What Can Cause a Nurse To Lose Their License?

Can Nurses Be Sued for Medical Malpractice?
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Nurses are some of the most highly-trained and dedicated professionals in the healthcare industry. They work tirelessly to care for patients and help them get back on their feet. However, sometimes nurses can make mistakes that cost them their license and career. Nurses are at risk of losing their license if they are convicted of a felony, have impaired professional performance, violate the regulations, are negligent, and more.

Being Convicted of Felony

When a nurse is convicted of a felony, it can lead to the loss of their license. If a nurse has been accused or convicted of a felony, they should talk with an attorney right away about their options. They may be able to get the conviction expunged or show proof of rehabilitation. If a nurse has lost their license and wants it back, they may wish to appeal the board’s decision.

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Impaired Professional Performance

Nurses are expected to handle their responsibilities with skill and accuracy. If they cannot do so because of an addiction or mental health problem, it can lead to the loss of their license. When a nurse’s performance is impaired it can be grounds for the board to revoke their license. The following factors can impair medical performance:

  • Alcohol or drug use
  • Neglect of duty
  • Incompetence
  • Psychological problems
  • Extreme exhaustion

Violation of Nursing Rules and Regulations

Nurses are expected to follow all state and federal rules and regulations for their practice. If a nurse breaks a rule or regulation, it can result in loss of license. The board may take disciplinary action if a medical expert violates any regulations related to:

  • Dangerous drugs or alcohol consumption during work-hours
  • Delegating nursing tasks to unlicensed individuals
  • Patient abuse and neglect
  • Failing to report a colleague’s misconduct

Disciplinary boards take these violations very seriously, even if the nurse did not intend on breaking a rule. If you have been accused of violating a rules, you should have an attorney secure your nurse license defense. A medical defense lawyer may help you keep your license and avoid a conviction on the record.

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Negligence Causing Injury or Death

If a nurse fails to provide adequate care to a patient, it can lead to the loss of their license. Negligence isn’t just about medical care. It can be negligence in providing food, water, shelter, or supervision that causes severe harm or death to a patient.

If a nurse’s actions lead to injury or death, the board will likely suspend their license until an investigation is complete. Once the investigation is completed and any criminal charges are resolved, the board will determine what disciplinary actions should be taken against their license.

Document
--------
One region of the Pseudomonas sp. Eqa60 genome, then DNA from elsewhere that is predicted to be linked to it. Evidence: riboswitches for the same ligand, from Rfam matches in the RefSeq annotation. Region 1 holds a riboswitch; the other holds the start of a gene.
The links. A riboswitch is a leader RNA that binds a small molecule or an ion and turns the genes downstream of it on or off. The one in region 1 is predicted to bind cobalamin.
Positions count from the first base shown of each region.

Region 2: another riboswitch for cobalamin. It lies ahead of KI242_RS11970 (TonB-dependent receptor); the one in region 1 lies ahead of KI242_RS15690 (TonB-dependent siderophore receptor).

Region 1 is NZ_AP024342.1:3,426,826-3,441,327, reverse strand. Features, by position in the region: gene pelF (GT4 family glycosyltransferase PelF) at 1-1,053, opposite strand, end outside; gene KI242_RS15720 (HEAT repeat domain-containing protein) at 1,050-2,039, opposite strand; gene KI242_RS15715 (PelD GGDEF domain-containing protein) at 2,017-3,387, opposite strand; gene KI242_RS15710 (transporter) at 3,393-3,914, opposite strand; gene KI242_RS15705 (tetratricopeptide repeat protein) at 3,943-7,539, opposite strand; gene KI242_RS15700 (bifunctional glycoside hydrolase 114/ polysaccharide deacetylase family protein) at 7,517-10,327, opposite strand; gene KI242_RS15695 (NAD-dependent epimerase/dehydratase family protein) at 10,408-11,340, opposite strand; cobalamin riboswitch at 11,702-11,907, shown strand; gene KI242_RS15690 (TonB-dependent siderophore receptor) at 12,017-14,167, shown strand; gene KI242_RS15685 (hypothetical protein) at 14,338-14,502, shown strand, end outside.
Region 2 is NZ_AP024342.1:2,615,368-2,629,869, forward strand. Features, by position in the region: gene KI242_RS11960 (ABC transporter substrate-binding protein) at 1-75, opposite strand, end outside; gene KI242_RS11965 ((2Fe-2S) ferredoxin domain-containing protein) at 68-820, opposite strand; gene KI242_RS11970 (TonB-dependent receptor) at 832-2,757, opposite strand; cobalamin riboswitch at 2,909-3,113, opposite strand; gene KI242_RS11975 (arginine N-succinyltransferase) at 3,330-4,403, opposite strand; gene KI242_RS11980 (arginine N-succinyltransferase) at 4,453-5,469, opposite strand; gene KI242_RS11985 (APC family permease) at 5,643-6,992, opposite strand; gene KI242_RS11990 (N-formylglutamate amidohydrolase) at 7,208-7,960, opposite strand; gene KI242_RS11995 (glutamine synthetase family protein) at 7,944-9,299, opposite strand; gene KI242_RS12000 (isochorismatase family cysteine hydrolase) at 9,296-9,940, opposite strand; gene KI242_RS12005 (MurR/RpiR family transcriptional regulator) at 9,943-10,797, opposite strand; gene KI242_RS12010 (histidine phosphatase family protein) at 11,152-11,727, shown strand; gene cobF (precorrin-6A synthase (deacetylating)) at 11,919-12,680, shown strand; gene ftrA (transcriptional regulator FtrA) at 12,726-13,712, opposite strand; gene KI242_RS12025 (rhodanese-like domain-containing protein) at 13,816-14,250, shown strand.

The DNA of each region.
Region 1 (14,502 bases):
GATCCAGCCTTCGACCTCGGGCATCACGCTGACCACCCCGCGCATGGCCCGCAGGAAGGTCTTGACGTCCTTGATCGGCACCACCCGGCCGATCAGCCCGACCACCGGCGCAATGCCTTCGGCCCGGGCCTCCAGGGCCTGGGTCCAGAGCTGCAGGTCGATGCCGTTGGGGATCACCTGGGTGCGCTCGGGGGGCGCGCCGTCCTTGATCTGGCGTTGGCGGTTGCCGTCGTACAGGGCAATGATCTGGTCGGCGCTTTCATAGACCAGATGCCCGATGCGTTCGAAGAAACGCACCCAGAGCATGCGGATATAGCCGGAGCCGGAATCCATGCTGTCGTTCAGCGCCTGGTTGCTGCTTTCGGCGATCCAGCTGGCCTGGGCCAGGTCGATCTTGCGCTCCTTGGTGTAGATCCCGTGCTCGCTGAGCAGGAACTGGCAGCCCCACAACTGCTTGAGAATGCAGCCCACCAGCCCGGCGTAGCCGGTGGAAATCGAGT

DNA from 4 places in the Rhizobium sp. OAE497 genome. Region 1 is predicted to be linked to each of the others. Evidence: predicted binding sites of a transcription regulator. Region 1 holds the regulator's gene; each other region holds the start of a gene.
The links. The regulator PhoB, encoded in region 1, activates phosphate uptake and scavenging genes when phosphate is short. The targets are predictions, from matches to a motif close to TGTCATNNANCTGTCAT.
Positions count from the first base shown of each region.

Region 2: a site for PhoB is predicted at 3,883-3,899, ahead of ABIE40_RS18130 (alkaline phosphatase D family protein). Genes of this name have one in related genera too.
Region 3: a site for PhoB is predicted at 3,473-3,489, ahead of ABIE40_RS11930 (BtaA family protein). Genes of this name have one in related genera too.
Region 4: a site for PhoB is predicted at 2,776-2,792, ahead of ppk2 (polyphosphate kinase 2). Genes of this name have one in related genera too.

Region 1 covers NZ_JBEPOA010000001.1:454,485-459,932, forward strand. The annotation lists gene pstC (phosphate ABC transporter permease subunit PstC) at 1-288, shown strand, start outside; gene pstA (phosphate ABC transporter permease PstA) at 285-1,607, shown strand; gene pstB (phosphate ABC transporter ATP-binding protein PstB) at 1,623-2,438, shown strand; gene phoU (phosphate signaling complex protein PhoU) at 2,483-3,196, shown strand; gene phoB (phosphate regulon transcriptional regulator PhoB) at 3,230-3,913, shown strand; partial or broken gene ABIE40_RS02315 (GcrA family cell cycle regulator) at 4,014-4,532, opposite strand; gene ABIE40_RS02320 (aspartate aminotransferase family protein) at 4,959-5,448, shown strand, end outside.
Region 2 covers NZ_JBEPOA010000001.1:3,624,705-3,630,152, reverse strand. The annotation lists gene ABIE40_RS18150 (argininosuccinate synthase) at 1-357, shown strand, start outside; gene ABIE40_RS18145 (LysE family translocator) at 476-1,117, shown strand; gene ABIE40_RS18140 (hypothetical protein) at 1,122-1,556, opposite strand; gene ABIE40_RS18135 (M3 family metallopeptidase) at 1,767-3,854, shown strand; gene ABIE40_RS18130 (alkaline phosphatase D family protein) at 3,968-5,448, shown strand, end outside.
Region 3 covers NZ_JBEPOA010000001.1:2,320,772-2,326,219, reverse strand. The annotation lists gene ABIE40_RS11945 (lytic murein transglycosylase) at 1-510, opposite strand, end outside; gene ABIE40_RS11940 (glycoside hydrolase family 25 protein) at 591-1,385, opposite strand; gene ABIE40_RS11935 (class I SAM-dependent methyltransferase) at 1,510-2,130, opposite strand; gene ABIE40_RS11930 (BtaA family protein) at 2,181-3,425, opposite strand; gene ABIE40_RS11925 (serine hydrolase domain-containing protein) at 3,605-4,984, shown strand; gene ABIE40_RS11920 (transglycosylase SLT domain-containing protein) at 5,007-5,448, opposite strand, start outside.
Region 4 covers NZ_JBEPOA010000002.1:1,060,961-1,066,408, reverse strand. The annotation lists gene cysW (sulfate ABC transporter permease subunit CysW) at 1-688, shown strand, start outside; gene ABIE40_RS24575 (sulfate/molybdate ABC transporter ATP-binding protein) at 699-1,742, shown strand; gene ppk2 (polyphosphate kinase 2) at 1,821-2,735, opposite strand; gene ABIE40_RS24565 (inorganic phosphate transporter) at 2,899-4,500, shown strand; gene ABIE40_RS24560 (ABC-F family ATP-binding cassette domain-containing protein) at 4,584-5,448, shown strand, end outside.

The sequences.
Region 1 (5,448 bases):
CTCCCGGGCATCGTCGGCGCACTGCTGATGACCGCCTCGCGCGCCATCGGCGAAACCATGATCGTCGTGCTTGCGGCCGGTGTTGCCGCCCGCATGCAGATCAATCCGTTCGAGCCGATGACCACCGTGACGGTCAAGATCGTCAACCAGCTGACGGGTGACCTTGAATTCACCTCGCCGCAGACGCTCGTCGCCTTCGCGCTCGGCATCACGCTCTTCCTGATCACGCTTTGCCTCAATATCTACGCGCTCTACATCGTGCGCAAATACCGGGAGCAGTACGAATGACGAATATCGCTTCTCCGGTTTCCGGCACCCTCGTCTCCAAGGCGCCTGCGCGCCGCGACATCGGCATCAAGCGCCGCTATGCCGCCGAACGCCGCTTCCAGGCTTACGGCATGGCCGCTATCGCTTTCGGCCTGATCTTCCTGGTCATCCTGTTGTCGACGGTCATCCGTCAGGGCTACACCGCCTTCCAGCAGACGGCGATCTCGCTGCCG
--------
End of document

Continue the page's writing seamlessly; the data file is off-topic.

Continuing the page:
Gross Misconduct

A nurse’s license can be revoked if they are convicted of general gross misconduct. If a nurse has been convicted of any misconduct in the past three years, it will result in the loss of their license. If you are in this situation, contact an attorney as soon as possible. Having early legal representation can influence the outcome of your case.

Intentional Acts of Harm

If a nurse intentionally harms a patient, it can lead to loss of license. If a nurse has an argument with a patient and then decides to abuse or neglect them, disciplinary action will be taken. Even if the board finds that the nurse did not intend to harm their patient, it can result in disciplinary action against the license.

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If you have been accused of intentionally harming someone, you should contact an attorney right away to help you fight allegations. An experienced medical defense attorney may help you keep the license and avoid a conviction on their record.

Final Thoughts

As you can see, there are many reasons why a nurse’s license may be revoked. If you have been accused of one of these reasons, you must retain an attorney as soon as possible to help protect your rights.

Mark Scott

With a law degree under his belt, Mark Scott understood very early that law communication was a relatively neglected area. He decided to help people by “translating” the language and offering information and advice in a clear, useful, and actionable manner. For this reason, instead of finding him in court, you will most likely find his name online, where he is very active and thriving as a legal columnist. His part of making the world a better place is to make the law a less convoluted maze. He aims to make it easier for people to understand when and how to seek legal counsel, how to proceed in a significant number of legal matters and to find the proper resources so they can stand up for their rights.

Comments 2

  1. Heidy Provost says:

    I am an RN at a residential facility for the disabled. I was required to remove a catheter from someone and replace it with a new one. Once I removed the catheter, I realized the only one available was the wrong type of catheter. I removed the used catheter from the waste basket, washed it and reused it. Can I lose my RN License for this?

  2. V Rowland says:

    A nurse in the state of Georgia is mentally abusing her grown children and now grandchildren she is pilot call mentally and physically can she be held accountable and loose her nursing license?

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